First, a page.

The effort to merge Deaf culture with the Book of Job becomes too much a burden for Craig Lucas’s family melodrama to bear.
I Was Most Alive With You, written and directed by Craig Lucas. Staged by the Huntington Theatre Company at the Calderwood Pavilion at the Boston Center for the Arts, Boston, MA, through June 26.
By Joann Green Breuer
Craig Lucas, graduate of Boston University, author of Prelude to a Kiss and Reckless, among other plays, certainly has an idea for his new play I Was Most Alive with You.
The problem is, he is enamored of too many ideas. A few, in alphabetical order, using only the initial letter of the alphabet:
American Sign Language
A general rule: one should avoid trying to create an important work. The effort usually appears strained, an obvious and unsatisfying endeavor. Lucas attempts to merge Deaf culture with the Book of Job here, and the weight of significance is often too much a burden for this family (melo)drama to bear gracefully (pun intended). The dramatist’s intention is admirable. The presentation of a dual American Sign Language (ASL)/English drama can be enlightening, and exhilarating, challenging eye, ear, and consciousness. Communication is the sine qua non of human life. In his production, on occasion, Lucas achieves a measure of communication’s essential potential.
A few words about ASL: First and foremost, it is a distinct language. Its vocabulary is at times culturally related to American social and metaphorical consensus, as other sign languages’ vocabulary is at times culturally related to their countries of origin. It is not the same as English Sign Language, let alone Signed English (see below). ASL is not mimed iconography, although iconic symbolism can appear. Nor is it limited in expression of connotation and tone. Its structure is visual, often wrongly seeming attenuated in comparison with spoken English. One moving ASL gesture can contain a formal, academic conjugation. Grammar and semantics are incorporated through hand shape, placement of hands, speed/stops and direction of arm and hand movement, and facial and corporal gesture. It can be poetic in rhythm and movement, and as vulgarly colourful as we humans need. It has its own phrase order, which is not the same as that of spoken English.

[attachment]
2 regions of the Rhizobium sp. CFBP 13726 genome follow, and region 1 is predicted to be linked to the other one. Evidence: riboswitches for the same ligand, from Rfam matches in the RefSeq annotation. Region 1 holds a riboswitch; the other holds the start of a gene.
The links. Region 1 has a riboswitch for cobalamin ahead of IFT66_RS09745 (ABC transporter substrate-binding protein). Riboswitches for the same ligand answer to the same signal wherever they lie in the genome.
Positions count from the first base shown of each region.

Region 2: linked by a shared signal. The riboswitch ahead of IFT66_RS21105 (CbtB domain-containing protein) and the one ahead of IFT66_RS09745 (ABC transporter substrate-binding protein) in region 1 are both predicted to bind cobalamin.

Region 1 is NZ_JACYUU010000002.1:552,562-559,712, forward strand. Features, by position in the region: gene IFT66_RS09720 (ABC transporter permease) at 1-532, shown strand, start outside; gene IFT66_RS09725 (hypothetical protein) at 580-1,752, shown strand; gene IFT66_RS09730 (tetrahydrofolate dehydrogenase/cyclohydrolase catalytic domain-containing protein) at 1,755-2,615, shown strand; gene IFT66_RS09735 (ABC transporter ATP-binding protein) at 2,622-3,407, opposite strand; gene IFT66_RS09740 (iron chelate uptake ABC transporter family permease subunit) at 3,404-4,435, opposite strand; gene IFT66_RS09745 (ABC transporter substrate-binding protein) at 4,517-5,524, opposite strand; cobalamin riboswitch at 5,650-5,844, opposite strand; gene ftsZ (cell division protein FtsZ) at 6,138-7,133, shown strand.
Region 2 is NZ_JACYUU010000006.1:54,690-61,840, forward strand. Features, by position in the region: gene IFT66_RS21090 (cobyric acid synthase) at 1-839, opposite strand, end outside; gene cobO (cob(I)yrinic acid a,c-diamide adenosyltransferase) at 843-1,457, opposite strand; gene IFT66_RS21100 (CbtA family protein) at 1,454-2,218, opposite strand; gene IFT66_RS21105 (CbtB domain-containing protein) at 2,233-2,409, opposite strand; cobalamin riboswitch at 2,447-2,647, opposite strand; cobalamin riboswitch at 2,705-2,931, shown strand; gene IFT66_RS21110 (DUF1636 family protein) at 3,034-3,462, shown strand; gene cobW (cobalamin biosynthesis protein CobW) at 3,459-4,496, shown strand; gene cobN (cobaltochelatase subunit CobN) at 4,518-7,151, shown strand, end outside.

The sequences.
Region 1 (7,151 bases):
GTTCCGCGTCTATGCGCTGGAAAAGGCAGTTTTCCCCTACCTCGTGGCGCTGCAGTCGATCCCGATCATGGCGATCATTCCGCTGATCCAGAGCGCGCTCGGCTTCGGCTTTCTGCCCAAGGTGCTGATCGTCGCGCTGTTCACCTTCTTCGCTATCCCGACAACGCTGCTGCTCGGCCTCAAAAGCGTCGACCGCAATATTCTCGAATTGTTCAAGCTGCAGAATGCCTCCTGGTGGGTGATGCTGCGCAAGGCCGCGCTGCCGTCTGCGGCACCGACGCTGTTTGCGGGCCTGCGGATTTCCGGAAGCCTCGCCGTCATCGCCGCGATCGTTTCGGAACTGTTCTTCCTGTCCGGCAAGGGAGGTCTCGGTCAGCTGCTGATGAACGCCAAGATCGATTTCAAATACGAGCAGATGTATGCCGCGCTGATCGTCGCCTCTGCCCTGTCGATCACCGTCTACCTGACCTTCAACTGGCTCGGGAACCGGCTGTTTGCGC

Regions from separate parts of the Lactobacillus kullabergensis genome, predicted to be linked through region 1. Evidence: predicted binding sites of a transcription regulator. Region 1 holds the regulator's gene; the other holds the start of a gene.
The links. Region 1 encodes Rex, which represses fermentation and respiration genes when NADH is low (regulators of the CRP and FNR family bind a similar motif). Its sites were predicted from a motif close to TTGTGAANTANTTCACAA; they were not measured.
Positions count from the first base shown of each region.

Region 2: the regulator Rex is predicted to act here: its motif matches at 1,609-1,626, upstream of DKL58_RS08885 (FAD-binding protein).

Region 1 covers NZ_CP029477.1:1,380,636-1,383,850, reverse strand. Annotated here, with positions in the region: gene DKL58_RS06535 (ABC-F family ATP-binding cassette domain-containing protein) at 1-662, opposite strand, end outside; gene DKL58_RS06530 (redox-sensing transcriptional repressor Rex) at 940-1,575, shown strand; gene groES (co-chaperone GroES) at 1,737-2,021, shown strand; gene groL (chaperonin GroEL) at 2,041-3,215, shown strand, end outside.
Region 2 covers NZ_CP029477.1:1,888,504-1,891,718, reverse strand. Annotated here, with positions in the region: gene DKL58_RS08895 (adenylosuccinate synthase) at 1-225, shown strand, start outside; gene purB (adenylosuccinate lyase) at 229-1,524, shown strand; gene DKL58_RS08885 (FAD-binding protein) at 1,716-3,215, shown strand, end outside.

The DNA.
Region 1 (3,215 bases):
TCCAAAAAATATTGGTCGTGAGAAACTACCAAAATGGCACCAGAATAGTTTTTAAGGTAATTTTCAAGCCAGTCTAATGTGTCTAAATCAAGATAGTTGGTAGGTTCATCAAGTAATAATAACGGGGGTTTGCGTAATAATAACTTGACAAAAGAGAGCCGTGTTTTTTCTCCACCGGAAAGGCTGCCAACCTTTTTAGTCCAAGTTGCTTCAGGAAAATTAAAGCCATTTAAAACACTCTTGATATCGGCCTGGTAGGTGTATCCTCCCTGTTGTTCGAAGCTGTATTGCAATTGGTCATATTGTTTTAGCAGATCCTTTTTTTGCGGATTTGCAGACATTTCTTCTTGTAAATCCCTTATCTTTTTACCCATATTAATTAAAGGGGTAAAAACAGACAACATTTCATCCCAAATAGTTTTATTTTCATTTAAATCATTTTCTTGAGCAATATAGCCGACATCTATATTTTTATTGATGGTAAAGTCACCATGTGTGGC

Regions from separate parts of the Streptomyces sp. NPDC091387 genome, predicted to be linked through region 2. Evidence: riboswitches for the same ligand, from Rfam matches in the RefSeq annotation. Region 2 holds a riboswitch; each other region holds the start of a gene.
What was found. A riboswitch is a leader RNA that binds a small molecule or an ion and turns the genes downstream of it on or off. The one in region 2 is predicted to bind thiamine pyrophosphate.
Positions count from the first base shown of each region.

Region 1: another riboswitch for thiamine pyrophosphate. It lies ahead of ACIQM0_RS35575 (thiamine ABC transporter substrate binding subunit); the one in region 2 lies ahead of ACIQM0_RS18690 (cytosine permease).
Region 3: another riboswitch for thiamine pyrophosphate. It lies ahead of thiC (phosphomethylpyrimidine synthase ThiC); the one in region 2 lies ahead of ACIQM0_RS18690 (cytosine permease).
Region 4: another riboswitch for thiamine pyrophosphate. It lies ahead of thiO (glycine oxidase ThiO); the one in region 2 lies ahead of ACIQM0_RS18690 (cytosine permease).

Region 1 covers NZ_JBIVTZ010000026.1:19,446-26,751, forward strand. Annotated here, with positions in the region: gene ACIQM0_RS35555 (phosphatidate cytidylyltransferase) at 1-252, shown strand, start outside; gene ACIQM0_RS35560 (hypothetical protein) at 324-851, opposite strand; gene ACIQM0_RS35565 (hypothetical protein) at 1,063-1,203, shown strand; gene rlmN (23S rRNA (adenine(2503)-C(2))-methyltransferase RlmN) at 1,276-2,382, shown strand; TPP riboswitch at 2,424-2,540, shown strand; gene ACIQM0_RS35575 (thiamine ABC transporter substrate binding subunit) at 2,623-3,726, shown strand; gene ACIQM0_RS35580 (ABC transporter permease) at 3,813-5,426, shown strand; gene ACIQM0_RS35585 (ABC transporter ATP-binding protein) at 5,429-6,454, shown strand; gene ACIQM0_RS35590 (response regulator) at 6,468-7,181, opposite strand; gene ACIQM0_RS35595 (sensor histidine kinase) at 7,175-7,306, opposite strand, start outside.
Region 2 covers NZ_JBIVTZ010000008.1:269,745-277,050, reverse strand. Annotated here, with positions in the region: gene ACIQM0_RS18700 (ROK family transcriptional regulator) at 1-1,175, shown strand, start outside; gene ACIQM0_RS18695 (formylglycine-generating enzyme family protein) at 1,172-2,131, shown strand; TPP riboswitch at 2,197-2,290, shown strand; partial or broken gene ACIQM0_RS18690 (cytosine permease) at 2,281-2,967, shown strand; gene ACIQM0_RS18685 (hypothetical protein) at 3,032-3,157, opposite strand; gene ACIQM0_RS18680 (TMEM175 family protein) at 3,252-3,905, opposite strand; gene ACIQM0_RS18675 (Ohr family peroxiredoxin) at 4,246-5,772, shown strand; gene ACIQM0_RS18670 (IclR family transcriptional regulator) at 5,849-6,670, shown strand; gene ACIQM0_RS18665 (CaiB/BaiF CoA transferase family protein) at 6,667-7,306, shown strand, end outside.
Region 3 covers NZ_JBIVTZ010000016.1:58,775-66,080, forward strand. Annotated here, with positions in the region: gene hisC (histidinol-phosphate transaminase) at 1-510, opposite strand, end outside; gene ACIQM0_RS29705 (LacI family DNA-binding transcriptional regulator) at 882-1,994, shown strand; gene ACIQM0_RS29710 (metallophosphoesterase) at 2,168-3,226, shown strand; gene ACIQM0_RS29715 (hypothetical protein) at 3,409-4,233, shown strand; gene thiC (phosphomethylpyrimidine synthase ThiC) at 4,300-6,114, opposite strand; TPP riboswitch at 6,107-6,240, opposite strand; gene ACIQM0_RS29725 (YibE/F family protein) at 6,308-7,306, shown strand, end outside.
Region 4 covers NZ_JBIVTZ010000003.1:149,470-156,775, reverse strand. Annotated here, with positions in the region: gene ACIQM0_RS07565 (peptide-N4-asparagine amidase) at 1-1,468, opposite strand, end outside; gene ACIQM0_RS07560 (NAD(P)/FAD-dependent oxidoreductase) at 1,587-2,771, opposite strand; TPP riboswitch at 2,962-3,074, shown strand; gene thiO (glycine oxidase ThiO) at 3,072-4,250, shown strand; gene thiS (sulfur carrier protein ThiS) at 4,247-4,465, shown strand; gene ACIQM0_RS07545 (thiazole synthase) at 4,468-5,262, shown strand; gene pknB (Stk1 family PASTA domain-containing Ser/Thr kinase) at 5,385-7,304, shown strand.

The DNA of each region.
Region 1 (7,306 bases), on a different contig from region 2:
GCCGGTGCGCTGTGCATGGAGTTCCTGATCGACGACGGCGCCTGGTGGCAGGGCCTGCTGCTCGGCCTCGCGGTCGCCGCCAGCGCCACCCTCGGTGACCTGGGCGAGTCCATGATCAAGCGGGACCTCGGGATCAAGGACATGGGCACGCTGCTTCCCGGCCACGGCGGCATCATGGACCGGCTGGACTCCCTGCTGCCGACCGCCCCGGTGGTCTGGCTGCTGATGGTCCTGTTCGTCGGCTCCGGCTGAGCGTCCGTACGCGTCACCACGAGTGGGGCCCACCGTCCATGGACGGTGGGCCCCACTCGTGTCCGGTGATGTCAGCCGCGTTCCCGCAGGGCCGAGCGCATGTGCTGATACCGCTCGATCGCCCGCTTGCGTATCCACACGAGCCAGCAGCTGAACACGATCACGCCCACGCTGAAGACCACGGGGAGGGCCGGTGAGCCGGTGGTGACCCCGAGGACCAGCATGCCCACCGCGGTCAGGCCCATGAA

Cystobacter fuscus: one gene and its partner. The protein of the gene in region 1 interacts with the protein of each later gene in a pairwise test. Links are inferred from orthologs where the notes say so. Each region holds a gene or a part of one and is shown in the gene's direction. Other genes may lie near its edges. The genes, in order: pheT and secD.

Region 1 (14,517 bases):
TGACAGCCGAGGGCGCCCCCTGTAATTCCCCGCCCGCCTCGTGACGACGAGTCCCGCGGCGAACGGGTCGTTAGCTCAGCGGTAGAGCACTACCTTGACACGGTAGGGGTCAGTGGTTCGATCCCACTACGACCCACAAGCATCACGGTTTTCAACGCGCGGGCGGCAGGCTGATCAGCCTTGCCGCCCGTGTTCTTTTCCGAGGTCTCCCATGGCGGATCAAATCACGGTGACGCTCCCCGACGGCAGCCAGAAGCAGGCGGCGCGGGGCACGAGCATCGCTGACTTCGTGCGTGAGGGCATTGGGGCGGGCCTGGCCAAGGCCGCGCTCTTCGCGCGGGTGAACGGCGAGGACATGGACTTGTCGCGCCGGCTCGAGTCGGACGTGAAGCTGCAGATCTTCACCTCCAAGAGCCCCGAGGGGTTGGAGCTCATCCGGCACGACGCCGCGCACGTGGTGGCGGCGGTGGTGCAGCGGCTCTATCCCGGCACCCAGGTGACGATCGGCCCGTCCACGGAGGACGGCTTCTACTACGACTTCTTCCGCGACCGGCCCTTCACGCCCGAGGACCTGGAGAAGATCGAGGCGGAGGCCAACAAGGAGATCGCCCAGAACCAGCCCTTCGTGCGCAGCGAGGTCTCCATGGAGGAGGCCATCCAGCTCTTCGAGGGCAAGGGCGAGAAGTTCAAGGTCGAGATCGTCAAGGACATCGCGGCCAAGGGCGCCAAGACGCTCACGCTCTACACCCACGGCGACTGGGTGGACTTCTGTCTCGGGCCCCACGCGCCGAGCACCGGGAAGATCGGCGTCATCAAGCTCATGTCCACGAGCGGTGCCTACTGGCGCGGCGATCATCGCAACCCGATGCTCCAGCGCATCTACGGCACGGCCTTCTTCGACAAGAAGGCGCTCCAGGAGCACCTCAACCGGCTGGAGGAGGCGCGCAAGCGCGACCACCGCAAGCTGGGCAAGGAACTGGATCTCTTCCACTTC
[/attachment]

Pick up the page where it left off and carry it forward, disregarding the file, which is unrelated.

Signed English uses ASL word signs, but follows the grammatical structure and word by word order of spoken English. The request in the play not to speak and sign at the same time is proper, the incompatible equivalent of patting ones head and rubbing ones stomach simultaneously. Attentive audience, members watching speaking characters who are new to signing ASL will note the difference in comfort and fluency as shadow interpreters interpret that dialogue. Characters continue to translate English words. ASL conjures a difference in both conception and reception from Signed English – but the Deaf (in the play as in the world) are patient, tolerant, and appreciative of all endeavors, (thankfully says this reviewer, a perpetual ASL neophyte).